Revenge of the Jennifers
But for some reason I can't find it.
Or to be more specific, there are names I like. They are simply not available.
It's a strange beast, this 21st century baby naming business. Back when I was a wee lass (you know, walking to school uphill both ways, fending off drunken Confederate soldiers, etc.) things were much simpler:
You basically named your daughter Jennifer.
It didn't matter that your best friend had a Jennifer or that you had two cousins with Jennifers or that the celebrity du jour named her child Jennifer. In fact, you were proud to have chosen such a popular, contemporary name and you didn't even bother to disguise that fact with eunicque spellings like Jynnyfr or J'Ennifer. You just propped yourself up in that hospital bed, wrote J-E-N-N-I-F-E-R on the birth certificate in your anesthetic stupor, and went right on ahead loving your baby Jennifer as if she were the only baby Jennifer in the whole nursery-- never having even a clue that she'd grow up to resent being known as Jennifer P or Jennifer R for the rest of her days.
Today, this will simply not do. The new guidelines (surely made by a bunch of Jennifers, seeing as how they now rule the world) dictate that you may not use a baby name that has been taken by anyone you know, anyone you vaguely know, anyone you used to know but haven't seen since your high school reunion, anyone known by anyone you know or used to know or vaguely know, or, worst of all, anyone who's ever appeared between the covers of US Weekly.
These new mandates on name ownership evidently have had some impact. If you spend a few moments at the Social Security Administration's names database (a great place to while away those long third trimester days), you'll learn that the top 20 names in 1972 comprised 15% of all children. Today, the same top 20 is half that. There's just a greater pool of names to choose from today, and so, you're expected to find one that's gone unclaimed within your social circle.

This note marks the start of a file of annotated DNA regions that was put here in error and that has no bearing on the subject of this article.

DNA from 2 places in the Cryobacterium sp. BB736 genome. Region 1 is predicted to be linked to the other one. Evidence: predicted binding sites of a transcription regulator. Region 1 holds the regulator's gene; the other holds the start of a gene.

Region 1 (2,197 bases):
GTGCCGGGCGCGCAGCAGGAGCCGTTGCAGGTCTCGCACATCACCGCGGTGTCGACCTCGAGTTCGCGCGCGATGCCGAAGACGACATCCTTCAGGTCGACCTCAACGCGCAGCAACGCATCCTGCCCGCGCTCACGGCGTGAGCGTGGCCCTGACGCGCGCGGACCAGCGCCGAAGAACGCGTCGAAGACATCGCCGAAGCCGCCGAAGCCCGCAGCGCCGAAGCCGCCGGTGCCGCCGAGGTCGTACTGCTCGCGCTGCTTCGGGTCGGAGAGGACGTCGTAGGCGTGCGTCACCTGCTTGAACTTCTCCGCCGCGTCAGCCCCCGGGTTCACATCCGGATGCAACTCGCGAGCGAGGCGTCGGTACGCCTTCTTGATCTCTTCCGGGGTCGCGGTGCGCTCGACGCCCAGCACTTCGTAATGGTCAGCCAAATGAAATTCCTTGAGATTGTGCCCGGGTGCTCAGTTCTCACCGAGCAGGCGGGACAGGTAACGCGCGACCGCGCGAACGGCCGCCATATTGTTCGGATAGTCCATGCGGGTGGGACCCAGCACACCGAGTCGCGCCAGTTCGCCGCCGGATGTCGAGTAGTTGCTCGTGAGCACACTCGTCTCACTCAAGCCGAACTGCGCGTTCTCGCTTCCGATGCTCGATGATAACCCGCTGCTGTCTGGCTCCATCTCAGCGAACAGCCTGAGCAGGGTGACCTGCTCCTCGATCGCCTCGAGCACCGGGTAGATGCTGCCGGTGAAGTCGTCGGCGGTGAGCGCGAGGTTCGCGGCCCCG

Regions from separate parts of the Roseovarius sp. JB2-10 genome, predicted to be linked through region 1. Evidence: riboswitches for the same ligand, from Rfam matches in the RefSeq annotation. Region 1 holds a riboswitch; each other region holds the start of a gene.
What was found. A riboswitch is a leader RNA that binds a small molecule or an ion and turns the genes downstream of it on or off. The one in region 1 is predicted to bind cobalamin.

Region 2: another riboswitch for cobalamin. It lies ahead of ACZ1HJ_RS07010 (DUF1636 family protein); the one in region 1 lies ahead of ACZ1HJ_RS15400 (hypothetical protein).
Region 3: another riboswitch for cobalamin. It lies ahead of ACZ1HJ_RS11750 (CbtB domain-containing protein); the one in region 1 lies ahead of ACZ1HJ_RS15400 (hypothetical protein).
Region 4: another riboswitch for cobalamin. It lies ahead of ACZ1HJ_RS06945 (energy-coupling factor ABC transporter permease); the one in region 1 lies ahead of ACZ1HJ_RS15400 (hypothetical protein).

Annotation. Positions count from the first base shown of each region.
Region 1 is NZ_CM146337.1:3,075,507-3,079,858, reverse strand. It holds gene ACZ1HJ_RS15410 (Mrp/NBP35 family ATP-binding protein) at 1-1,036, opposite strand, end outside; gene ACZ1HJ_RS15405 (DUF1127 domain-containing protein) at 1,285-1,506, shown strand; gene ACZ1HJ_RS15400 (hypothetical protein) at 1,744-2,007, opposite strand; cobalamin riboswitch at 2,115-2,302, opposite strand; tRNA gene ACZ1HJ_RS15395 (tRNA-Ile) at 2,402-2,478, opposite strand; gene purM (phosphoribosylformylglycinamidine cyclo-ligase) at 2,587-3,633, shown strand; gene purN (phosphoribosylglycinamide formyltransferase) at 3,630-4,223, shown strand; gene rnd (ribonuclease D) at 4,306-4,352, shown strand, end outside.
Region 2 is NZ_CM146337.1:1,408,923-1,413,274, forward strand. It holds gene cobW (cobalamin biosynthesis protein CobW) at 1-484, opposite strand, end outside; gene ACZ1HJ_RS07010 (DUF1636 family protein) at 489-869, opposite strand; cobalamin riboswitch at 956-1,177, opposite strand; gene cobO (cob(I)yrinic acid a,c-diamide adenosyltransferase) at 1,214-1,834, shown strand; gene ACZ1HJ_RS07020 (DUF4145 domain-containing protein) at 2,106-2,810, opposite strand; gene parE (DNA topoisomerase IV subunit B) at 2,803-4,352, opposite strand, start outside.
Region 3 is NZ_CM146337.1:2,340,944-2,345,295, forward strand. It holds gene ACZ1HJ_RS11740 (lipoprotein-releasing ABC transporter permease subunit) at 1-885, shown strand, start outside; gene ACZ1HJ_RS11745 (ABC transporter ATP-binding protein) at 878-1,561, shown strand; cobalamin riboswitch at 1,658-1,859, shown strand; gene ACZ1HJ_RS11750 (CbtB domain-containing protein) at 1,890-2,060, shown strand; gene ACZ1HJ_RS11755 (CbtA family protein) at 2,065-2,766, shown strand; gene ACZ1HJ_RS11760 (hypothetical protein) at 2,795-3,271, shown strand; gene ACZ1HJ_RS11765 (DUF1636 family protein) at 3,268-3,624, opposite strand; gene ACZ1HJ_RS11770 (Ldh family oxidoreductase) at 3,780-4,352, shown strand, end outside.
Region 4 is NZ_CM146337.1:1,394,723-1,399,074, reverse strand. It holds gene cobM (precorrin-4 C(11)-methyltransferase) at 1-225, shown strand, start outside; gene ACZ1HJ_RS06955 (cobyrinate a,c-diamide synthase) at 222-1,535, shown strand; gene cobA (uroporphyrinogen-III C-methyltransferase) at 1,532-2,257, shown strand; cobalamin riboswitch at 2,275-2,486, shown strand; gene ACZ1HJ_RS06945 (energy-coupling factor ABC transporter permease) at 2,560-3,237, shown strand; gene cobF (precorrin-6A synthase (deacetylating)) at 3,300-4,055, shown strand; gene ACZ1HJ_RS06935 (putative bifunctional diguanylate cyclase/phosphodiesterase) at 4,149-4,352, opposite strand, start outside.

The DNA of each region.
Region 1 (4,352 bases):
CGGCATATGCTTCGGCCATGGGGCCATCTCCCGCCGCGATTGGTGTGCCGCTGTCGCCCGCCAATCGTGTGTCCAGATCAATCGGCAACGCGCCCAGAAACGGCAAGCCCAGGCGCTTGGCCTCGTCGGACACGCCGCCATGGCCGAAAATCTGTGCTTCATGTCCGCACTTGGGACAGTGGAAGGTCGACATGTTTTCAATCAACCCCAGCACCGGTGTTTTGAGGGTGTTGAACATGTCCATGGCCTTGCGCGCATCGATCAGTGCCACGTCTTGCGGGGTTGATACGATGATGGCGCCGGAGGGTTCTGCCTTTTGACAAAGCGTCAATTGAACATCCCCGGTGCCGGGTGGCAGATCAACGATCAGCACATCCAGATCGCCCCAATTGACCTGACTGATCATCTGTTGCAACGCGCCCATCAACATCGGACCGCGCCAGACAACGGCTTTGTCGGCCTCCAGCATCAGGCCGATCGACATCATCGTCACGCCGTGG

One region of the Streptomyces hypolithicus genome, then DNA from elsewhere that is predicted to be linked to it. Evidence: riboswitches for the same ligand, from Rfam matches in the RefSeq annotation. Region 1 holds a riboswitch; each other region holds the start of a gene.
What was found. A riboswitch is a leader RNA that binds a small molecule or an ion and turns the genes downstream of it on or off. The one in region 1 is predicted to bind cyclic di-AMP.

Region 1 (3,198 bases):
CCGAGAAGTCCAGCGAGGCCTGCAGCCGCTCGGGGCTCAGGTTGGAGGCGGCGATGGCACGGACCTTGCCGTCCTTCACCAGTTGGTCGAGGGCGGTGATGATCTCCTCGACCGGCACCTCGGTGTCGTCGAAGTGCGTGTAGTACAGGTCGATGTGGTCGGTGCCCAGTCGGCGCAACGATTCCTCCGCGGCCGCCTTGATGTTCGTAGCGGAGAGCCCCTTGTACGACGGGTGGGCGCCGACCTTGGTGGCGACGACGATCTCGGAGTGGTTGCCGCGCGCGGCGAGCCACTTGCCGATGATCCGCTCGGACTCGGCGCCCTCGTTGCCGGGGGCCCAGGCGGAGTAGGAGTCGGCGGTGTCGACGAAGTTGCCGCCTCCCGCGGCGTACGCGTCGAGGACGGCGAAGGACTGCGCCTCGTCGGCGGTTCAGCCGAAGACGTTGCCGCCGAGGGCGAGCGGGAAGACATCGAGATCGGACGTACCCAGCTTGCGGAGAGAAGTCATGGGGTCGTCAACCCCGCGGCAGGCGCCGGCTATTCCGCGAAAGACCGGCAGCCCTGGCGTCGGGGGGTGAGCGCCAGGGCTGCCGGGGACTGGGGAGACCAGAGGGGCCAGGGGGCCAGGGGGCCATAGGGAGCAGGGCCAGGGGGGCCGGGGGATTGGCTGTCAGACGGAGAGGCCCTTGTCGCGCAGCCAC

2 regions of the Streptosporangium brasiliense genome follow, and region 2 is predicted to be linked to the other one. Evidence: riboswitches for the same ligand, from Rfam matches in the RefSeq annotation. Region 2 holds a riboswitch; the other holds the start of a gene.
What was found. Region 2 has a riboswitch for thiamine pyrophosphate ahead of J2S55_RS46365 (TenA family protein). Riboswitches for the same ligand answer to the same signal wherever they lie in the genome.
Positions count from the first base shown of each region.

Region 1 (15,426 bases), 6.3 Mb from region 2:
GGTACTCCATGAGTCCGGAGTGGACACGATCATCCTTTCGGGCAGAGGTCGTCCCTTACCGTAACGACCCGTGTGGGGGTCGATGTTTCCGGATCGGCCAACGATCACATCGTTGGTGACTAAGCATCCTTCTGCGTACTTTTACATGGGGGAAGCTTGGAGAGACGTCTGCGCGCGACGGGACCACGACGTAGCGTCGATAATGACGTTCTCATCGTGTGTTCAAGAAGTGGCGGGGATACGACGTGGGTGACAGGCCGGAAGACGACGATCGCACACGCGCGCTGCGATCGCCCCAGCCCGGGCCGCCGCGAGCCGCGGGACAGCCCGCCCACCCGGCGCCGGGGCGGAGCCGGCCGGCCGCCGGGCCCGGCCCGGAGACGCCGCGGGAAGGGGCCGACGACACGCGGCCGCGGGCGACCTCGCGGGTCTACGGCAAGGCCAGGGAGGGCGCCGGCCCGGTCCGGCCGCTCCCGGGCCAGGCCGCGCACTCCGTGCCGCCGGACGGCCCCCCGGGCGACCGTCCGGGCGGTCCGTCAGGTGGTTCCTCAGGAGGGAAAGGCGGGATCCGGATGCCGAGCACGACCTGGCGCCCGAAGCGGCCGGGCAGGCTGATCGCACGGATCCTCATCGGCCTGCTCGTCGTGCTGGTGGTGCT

If you deign to steal a friend's name (yes, I have heard this actual expression used) in lieu of finding a shiny new one, expect to fend off passive-agressive remarks like "Mind if I refer to her as Chloe II?" Or "How very Swedish of you."
Therein lies my problem.
In a nutshell, I have friends and family with excellent taste, damn them. Their kids have fantastic names-- hardly a clunker in the whole lot. And since I'm getting such a late start on this whole baby business, that leaves me, essentially, with the remnants.
You know things are tough when you flip through the increasingly dog-eared pages of one of the baby name books and realize that in a wholly sober state you circled Isis.
While my readers have been kind enough to offer up their rejects or even their own names (because certainly none of them will offer those of their children) over the past weeks, I have yet to find one with that magical combination of "awesome!" and "wow, I can't believe no one I know has used that yet."
And so, I continue to look for inspiration, holding out hope that The Name will come to me before that first contraction starts. I look through lists of Shakespearean names. Poets. Goddesses. I scan IMDB for Oscar Winners of the 1940s. I browse museum websites for favorite artists. I even humor Nate and try to look through the Redskins roster for a name he might go along with besides Clinton Portis. (Or Clintonia Portia, as Jaelithe cleverly suggested.) Then every so often, I think I'm onto something.
"I like the idea of a name from the natural world," I tell a friend. "Maybe something floral?"
"But I'm afraid the only unclaimed options are Calendula, Nasturtium or Wandering Jew."
"How about Rose?" she suggests.
"I know two just in our building."
"Okay, well Lily is sweet."
"That's Melissa's daughter's name."
"Dahlia and Thalia..."
"Yeah, that's not good. Okay, so Fern."
"Unfortunately Jennifer just named her daughter that last week."
And so it goes.
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